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Did Melania Trump deserve an EB-1 visa? Legally, it's no surprise

In 2001, a model known as Melania Knauss received an EB-1 immigrant visa, allowing her to live and work permanently in the United States. The official name of the visa is "Employment-Based Immigration: First Preference EB-1," but it is often referred to as the "extraordinary ability" visa or the "Einstein visa."

Those monikers led The Washington Post to question whether Ms. Knauss (now Mrs. Trump) had received special treatment. The answer is probably not. Plenty of models and performers receive EB-1 visas. They simply have to prove they have extraordinary ability in their field (science, the arts, education, business or athletics) and provide extensive documentation of it.

In addition to those with extraordinary ability in their field, EB-1 visas are available to outstanding professors and researchers and also to multinational managers or executives. However, the "extraordinary ability" category is particularly desirable because the applicant does not need an offer of employment.

In order to qualify for the extraordinary ability EB-1, you must pass a two-part test. The first part is to provide substantial evidence that you meet at least three of the 10 criteria below -- or that you have an achievement such as an Oscar, Pulitzer Prize or Olympic medal. The 10 criteria are:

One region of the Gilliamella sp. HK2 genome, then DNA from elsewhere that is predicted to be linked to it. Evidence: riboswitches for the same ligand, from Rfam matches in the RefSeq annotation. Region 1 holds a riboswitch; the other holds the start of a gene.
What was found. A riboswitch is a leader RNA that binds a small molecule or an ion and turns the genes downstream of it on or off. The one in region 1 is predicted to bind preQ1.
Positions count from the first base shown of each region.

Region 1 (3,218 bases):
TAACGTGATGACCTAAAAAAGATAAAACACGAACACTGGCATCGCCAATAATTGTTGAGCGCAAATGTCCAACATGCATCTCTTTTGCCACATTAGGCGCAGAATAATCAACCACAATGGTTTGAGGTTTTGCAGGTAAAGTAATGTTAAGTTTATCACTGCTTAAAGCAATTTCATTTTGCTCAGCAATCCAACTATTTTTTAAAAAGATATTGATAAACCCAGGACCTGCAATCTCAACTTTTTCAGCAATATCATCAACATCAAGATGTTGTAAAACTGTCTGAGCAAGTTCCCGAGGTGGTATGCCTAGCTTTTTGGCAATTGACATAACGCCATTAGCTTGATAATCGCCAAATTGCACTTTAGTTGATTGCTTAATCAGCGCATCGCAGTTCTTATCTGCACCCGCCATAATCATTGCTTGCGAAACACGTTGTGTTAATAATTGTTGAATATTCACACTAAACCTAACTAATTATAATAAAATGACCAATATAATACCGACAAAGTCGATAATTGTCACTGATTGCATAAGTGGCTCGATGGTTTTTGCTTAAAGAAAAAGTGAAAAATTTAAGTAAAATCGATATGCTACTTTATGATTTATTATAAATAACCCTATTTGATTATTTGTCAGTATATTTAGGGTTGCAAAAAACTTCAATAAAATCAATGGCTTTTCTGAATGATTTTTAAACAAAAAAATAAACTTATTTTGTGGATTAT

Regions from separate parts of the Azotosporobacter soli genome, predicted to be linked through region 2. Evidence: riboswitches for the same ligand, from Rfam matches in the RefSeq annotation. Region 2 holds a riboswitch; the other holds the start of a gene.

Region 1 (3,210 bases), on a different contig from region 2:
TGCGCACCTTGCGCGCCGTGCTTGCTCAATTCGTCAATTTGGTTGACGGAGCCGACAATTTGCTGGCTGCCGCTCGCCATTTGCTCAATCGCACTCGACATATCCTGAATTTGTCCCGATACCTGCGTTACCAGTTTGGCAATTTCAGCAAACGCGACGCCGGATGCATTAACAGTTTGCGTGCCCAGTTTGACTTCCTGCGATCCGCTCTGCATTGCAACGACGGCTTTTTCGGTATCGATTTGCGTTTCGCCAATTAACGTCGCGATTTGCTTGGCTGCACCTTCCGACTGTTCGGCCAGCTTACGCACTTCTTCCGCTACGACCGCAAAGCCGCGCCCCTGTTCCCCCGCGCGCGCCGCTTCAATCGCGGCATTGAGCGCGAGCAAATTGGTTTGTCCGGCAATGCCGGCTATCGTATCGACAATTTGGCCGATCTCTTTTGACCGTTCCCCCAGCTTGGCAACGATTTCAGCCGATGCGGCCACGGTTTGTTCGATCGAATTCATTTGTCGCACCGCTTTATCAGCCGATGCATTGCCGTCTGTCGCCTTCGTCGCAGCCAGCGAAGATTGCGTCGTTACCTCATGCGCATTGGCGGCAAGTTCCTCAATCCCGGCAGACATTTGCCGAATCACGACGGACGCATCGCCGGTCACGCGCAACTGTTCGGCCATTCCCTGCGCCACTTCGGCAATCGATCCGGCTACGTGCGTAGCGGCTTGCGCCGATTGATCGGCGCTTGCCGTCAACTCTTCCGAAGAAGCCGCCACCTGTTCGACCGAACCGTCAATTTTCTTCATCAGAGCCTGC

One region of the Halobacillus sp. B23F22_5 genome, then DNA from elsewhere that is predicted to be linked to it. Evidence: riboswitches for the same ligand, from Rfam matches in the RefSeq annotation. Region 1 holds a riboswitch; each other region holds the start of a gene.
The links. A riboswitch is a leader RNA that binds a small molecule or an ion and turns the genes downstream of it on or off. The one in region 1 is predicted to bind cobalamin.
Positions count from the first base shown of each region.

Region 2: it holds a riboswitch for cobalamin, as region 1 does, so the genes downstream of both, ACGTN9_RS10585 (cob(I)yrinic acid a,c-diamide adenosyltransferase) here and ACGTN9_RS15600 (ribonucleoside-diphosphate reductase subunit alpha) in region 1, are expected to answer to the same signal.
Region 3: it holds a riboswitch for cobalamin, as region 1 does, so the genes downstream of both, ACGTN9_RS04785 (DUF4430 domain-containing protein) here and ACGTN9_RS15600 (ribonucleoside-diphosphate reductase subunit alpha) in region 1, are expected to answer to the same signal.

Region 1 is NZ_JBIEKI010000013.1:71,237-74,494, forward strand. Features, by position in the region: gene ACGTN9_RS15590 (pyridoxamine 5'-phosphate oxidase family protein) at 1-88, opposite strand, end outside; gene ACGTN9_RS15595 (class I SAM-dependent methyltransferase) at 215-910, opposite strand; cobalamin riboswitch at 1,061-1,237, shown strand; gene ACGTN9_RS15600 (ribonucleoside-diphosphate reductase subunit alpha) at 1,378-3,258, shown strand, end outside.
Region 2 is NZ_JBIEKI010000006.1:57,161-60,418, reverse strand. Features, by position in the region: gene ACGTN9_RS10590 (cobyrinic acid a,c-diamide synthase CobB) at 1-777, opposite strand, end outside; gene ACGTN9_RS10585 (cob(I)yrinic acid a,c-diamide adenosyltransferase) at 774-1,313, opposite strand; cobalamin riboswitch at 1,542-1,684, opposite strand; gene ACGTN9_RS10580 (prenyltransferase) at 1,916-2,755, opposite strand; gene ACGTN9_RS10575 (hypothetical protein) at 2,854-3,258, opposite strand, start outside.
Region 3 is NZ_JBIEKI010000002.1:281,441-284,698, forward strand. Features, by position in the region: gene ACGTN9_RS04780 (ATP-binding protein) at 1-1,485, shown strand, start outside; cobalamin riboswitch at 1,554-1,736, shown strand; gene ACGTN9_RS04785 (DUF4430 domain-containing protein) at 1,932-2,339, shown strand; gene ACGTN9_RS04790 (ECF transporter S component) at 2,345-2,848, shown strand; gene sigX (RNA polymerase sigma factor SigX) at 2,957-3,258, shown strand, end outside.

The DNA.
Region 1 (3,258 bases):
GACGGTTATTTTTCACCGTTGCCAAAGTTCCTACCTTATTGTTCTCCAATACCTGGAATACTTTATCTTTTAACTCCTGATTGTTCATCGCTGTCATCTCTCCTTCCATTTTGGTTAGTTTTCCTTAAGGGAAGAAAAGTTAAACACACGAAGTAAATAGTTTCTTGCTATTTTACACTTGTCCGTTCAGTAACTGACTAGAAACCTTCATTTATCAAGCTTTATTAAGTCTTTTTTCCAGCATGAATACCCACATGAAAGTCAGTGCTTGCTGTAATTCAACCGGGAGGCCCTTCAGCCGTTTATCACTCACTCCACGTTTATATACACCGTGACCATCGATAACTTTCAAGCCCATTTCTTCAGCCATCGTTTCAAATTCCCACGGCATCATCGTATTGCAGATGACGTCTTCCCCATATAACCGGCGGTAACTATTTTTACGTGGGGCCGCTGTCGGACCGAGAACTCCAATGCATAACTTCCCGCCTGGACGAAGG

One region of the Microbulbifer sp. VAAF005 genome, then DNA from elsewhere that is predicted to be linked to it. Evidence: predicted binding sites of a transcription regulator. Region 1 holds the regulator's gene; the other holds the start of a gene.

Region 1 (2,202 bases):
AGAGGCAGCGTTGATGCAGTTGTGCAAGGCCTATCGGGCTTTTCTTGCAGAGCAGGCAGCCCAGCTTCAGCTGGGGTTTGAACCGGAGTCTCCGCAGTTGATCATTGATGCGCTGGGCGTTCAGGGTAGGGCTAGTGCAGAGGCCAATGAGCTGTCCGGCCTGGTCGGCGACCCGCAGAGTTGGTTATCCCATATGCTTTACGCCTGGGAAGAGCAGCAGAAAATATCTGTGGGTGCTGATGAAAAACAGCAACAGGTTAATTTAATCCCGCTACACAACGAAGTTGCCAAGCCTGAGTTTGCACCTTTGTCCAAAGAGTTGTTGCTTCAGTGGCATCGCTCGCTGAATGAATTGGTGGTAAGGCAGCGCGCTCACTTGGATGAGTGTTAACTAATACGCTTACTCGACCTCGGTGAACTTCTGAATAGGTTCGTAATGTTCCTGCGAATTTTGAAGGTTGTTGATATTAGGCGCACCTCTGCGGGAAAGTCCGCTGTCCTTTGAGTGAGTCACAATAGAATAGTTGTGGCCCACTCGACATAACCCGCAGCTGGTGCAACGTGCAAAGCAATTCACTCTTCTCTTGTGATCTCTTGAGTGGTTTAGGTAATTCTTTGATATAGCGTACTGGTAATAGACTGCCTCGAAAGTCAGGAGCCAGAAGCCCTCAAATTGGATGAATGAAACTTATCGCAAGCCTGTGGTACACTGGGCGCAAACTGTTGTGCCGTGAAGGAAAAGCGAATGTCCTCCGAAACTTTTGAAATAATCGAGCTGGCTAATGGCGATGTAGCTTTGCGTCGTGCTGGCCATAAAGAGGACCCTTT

1. Receiving certain lesser nationally or internationally recognized awards for excellence or prizes
  2. Membership in associations in your field that require outstanding achievement by members
  3. Having material published about you in major trade or professional publications or major media
  4. Being asked to judge others' work, either individually or as part of a panel
  5. Producing original scholarly, scientific, artistic, athletic, or business-related work of major significance to your field
  6. Authoring scholarly articles in major trade or professional publications or major media
  7. Displaying your work in artistic showcases or exhibitions
  8. Taking on a critical or leading role in distinguished organizations
  9. Commanding a high salary or remuneration compared to others in the field
  10. Achievement of commercial success in the performing arts

While it is unclear what three criteria Mrs. Trump met, according to one EB-1 attorney quoted by the New York Times, "I am assuming she made a lot of money, got a lot of press and was on the cover of magazines. She was probably a pretty easy case."

The second part of the test is a "final merits determination" by the U.S. Citizenship and Immigration Services. That determination is considered by many immigration lawyers to be pretty subjective. The immigration officer makes the final determination of whether the evidence submitted is sufficient to show the applicant is really at the top of their field.

If you have questions about an EB-1 visa or any visa, we recommend contacting an immigration lawyer.

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